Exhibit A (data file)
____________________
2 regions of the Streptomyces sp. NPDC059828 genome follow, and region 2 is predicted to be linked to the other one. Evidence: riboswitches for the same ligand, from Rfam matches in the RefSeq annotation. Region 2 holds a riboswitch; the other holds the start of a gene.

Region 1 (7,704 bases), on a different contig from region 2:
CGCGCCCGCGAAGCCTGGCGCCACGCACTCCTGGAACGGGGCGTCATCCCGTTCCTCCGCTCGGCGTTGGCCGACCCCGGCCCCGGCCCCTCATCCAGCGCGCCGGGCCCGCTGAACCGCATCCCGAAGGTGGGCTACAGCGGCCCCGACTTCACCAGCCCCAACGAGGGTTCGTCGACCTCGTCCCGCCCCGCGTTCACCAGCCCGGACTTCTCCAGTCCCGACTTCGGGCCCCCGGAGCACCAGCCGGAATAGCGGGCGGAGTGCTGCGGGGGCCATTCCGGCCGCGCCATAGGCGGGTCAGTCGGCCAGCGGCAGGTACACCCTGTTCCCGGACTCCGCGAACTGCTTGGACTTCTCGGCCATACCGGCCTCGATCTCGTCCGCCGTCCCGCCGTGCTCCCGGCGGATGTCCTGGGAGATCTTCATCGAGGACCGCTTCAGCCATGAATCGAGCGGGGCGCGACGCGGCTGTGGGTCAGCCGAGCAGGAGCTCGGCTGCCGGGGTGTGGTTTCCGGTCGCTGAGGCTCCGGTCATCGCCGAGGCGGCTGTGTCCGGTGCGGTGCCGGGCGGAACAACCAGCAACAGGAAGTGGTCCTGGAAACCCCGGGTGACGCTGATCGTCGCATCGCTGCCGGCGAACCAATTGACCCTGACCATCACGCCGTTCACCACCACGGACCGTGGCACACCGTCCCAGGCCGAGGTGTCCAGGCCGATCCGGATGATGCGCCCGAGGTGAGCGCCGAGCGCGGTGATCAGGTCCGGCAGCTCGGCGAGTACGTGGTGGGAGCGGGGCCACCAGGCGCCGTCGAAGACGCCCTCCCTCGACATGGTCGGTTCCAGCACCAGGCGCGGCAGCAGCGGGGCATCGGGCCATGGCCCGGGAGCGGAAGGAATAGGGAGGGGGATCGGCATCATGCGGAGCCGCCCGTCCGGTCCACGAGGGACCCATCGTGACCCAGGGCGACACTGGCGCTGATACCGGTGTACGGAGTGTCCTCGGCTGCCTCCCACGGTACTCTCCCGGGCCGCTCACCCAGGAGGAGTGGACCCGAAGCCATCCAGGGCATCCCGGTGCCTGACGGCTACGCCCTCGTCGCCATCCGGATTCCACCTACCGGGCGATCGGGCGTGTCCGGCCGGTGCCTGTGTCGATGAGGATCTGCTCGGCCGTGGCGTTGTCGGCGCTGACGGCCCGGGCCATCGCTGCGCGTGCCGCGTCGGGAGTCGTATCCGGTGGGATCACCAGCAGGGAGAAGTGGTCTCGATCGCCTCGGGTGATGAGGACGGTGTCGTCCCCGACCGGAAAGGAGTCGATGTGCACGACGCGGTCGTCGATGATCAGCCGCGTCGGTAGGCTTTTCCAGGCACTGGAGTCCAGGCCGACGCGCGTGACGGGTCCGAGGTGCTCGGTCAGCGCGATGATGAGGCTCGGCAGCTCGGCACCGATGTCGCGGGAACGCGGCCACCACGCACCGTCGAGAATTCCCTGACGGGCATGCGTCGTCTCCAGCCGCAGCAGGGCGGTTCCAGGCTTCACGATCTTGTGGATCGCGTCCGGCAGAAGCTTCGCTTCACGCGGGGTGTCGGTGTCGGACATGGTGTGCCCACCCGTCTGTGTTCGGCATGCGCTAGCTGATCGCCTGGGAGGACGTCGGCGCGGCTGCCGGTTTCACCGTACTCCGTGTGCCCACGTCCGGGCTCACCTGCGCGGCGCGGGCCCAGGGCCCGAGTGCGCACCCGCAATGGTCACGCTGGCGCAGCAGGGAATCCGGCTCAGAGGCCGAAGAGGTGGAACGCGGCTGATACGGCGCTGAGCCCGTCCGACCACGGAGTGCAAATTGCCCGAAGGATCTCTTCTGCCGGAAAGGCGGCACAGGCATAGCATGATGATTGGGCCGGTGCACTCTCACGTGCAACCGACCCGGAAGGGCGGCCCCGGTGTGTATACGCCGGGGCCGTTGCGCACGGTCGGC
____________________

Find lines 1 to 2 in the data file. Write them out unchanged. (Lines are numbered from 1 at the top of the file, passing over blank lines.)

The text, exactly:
2 regions of the Streptomyces sp. NPDC059828 genome follow, and region 2 is predicted to be linked to the other one. Evidence: riboswitches for the same ligand, from Rfam matches in the RefSeq annotation. Region 2 holds a riboswitch; the other holds the start of a gene.

Region 1 (7,704 bases), on a different contig from region 2: